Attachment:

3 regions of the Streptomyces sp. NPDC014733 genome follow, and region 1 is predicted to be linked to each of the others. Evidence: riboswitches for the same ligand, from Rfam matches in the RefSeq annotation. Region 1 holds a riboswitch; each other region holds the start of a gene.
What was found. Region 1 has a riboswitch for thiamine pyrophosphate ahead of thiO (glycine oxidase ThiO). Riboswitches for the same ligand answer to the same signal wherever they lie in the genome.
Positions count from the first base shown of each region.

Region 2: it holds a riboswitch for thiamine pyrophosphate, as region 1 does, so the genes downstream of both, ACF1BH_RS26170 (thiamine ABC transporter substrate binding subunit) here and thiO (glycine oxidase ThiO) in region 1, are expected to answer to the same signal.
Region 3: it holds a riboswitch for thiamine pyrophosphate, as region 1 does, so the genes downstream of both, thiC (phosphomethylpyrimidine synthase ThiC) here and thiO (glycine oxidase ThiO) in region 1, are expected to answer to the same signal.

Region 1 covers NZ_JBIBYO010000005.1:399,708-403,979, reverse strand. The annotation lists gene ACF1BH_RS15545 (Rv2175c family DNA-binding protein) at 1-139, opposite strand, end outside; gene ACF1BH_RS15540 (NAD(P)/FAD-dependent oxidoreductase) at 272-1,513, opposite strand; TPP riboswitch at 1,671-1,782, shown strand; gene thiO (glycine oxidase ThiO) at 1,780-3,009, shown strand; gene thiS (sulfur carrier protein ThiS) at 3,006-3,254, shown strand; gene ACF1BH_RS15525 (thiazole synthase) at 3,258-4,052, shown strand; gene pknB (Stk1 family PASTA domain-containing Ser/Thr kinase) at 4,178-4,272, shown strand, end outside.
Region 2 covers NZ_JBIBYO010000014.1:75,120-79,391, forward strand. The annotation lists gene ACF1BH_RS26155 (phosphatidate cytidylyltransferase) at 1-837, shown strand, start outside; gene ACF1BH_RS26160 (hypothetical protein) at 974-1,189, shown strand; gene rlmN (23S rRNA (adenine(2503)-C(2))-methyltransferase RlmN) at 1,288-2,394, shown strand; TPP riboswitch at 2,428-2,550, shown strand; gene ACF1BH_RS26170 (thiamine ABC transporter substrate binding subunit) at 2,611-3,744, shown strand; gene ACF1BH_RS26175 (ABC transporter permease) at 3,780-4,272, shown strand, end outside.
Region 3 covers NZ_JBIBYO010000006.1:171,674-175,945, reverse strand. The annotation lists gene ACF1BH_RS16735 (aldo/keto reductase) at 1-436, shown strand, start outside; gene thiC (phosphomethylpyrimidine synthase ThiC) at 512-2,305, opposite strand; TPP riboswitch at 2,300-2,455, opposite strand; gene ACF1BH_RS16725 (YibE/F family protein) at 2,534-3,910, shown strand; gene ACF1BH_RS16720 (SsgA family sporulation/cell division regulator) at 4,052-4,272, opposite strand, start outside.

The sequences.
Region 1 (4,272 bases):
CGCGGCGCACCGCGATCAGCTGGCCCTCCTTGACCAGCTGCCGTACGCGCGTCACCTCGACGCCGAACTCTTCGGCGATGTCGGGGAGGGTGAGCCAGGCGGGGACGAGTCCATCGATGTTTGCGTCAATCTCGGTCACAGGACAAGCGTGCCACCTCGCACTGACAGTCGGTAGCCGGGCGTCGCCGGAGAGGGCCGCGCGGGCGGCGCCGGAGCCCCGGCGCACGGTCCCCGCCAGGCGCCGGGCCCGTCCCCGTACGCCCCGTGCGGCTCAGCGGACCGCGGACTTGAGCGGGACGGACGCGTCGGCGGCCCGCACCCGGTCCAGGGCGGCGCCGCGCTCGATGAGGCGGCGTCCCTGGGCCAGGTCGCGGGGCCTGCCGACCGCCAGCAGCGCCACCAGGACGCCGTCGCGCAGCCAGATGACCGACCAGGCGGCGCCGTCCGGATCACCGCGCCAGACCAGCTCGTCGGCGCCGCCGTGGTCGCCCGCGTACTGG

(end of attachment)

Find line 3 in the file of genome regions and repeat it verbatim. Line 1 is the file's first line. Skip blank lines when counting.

Positions count from the first base shown of each region.